| Scrope Bernard-Morland|
| April 18, 1830|
| Christ Church, Oxford, Harrow School|Scrope Bernard-Morland Wikipedia
Sir Scrope Bernard-Morland, 4th Baronet (1 October 1758 – 18 April 1830) was a British politician and baronet.
Born Scrope Bernard in Pestel Amberg in New Jersey, he was the sixth and youngest son of Sir Francis Bernard, 1st Baronet and Amelia Offley, daughter of Stephen Offley. In 1818, he succeeded his older brother Thomas as baronet. Bernard-Morland was educated at Harrow School and Christ Church, Oxford. He graduated as a Bachelor of Arts in 1779 and was promoted by seniority to Master of Arts two years later. In 1788, he was awarded the degree of Doctor of Civil Laws (DCL). One year later, Bernard-Morland became a member of the College of Laws in London, and in 1795, he was promoted Judge of the Episcopal Court of Durham. In 1811, by Royal Licence, he assumed the surname of Bernard-Morland to inherit the estates of his father-in-law.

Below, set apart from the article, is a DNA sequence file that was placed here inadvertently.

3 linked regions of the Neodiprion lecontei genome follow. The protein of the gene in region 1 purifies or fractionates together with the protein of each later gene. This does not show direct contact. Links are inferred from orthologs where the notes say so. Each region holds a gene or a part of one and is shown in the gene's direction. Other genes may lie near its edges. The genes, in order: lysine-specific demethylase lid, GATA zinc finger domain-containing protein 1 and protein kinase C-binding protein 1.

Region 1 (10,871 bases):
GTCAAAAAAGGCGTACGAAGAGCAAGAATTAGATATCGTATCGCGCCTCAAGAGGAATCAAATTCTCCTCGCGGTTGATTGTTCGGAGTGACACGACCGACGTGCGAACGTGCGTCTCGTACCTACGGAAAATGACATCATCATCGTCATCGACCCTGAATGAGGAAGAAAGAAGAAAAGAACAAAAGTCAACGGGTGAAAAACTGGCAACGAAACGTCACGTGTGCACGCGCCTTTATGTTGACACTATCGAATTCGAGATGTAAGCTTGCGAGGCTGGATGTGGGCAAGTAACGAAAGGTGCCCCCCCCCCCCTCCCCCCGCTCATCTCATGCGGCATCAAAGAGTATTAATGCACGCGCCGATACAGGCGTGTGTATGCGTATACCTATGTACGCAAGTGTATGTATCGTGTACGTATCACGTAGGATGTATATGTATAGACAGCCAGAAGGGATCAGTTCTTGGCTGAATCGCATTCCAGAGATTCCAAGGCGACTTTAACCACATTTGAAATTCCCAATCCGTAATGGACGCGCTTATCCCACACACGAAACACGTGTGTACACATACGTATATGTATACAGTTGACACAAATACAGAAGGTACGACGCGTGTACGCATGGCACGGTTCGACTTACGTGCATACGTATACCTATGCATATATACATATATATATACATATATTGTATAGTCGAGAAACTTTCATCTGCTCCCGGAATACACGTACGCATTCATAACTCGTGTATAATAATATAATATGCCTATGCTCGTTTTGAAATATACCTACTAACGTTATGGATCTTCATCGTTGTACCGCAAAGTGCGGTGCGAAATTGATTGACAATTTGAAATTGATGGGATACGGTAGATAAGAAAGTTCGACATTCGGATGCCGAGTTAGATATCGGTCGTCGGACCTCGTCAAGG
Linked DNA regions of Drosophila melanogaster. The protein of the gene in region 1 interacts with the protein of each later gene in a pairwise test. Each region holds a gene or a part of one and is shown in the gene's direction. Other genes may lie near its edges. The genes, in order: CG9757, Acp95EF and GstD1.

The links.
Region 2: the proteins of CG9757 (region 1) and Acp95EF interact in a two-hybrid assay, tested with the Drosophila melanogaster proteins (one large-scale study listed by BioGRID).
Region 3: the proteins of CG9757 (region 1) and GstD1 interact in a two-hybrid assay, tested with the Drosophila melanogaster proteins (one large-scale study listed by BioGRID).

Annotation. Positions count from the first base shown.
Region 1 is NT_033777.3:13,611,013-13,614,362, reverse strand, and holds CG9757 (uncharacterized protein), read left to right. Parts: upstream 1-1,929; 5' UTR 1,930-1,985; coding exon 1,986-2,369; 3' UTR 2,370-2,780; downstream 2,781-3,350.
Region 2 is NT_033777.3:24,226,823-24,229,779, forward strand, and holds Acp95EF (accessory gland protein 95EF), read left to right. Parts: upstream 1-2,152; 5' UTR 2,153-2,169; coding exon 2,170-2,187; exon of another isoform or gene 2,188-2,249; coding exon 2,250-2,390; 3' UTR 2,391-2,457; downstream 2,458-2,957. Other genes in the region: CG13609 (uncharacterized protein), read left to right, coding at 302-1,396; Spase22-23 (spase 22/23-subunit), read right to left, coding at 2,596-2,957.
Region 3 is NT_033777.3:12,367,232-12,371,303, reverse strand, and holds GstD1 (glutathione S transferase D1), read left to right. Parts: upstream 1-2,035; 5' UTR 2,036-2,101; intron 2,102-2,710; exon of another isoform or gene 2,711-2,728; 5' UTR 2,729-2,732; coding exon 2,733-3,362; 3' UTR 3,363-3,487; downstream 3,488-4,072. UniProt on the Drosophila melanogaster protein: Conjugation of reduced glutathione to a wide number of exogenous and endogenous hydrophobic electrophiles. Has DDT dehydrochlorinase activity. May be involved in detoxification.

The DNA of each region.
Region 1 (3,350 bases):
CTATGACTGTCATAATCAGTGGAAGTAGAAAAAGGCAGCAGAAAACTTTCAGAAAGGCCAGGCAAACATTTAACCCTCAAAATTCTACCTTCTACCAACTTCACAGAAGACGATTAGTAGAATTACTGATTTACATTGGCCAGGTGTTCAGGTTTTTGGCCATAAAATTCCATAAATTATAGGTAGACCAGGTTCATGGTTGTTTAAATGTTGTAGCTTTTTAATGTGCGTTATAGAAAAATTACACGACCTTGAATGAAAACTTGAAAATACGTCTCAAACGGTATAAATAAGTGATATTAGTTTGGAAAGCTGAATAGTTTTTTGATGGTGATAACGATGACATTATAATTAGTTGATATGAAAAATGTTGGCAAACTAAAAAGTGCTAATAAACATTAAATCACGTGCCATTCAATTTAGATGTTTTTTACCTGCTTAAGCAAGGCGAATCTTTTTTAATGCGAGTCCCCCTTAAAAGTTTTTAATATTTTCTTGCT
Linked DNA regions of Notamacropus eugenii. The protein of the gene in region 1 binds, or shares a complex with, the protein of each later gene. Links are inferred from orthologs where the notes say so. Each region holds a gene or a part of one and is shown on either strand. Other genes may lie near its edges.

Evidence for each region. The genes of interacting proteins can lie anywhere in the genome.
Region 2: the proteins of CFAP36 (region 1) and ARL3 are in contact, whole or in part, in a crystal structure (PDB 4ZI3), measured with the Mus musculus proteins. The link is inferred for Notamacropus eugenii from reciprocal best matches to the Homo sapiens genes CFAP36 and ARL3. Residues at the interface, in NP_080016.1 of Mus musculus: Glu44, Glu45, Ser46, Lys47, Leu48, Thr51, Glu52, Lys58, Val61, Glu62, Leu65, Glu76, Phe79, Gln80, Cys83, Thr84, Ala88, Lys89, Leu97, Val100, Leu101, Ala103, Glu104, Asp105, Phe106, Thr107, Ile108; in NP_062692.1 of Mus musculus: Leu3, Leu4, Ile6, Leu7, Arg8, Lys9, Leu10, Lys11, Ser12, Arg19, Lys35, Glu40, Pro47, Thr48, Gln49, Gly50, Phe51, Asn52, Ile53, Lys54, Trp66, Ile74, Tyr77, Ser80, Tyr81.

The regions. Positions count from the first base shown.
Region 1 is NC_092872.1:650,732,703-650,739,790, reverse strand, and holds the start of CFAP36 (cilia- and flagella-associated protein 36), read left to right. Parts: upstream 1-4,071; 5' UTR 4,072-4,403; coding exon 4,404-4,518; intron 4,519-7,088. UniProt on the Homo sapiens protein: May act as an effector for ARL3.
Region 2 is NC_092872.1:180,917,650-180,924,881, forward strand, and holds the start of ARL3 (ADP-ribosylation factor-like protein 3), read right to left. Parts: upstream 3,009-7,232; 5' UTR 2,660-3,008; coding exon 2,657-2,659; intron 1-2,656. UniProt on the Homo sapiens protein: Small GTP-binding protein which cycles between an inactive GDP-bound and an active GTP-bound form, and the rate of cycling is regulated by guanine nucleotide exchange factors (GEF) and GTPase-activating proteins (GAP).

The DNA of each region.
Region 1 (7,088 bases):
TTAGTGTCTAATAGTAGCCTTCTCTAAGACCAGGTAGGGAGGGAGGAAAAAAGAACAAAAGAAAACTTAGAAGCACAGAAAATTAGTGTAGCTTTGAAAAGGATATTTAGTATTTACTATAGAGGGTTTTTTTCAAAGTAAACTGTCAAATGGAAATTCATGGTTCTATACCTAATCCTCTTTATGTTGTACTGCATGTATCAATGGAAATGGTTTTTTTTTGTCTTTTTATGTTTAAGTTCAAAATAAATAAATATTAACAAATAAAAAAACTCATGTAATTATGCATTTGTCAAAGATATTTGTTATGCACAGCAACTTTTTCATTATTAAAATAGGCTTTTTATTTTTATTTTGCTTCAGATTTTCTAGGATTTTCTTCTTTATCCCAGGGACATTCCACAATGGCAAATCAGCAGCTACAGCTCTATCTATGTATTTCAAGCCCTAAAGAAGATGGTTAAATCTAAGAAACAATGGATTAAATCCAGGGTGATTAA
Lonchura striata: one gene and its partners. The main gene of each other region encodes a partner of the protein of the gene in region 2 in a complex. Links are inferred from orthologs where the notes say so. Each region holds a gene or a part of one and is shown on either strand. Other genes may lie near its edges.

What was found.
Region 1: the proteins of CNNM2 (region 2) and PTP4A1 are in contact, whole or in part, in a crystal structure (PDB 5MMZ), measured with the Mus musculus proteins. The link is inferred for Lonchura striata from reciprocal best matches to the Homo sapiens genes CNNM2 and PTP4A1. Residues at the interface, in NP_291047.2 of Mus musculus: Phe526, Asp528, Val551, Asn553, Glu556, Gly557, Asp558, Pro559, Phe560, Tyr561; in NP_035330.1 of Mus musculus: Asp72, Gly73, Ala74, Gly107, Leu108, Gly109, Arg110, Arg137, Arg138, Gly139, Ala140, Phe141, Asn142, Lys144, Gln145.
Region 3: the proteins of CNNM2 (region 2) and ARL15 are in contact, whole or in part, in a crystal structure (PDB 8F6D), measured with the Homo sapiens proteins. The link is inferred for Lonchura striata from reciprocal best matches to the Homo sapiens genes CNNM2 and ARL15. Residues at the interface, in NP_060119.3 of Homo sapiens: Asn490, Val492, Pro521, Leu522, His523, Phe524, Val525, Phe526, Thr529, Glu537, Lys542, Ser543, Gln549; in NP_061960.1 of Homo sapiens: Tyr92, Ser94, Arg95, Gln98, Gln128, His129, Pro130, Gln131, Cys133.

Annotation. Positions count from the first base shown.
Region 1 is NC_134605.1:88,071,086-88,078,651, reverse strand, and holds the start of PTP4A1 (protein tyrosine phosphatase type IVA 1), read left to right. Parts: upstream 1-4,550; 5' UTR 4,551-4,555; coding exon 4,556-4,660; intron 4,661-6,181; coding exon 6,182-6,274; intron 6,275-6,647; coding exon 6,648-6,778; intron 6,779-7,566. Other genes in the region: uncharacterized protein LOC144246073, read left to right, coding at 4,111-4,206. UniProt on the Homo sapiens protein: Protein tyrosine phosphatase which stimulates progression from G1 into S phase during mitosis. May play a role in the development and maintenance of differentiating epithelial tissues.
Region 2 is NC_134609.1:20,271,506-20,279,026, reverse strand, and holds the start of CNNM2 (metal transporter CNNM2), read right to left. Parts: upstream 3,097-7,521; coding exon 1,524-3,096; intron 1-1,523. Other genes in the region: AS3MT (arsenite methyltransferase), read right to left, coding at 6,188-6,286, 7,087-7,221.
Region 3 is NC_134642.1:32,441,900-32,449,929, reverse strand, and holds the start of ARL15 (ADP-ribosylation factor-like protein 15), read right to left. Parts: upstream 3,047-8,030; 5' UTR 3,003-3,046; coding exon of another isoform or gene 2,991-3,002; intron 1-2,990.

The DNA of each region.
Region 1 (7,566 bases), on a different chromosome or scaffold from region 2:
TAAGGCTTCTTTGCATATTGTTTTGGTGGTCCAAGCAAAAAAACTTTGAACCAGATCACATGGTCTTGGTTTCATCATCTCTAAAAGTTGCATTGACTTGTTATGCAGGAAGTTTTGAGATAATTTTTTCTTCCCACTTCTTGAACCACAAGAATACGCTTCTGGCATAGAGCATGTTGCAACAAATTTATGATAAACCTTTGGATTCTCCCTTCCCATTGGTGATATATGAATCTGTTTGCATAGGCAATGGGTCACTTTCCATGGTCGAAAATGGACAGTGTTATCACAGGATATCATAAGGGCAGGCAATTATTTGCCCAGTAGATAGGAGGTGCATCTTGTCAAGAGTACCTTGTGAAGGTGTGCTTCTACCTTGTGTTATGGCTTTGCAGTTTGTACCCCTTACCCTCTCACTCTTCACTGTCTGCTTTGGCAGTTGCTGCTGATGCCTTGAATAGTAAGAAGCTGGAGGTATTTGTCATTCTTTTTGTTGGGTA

In 1782, Bernard-Morland was appointed Private Secretary to the Lord Lieutenant of Ireland, an office he held until 1787. He was Secretary to the Commission of Enquiry into Public Offices in 1785 and Gentleman Usher of the Black Rod in Ireland in 1787. Between 1789 and 1792, he was Under-Secretary of State for the Home Department. Bernard-Morland entered the British House of Commons for Aylesbury in 1789. He represented the constituency first in the Parliament of Great Britain then in the Parliament of the United Kingdom until 1806. Subsequently, he sat as Member of Parliament for St Mawes until 1808 and again from 1809 to his death in 1830.
On 26 July 1785, he married Harriett Morland, only daughter of William Morland, at St George's, Hanover Square, in Westminster. They had seven children, five sons and two daughters. Bernard-Morland died at his home in Pall Mall, London, aged 71 and was buried in Great Kimble in Buckinghamshire, where he owned an extensive estate. He was succeeded in the baronetcy successively by his third son Francis and then his fourth son Thomas.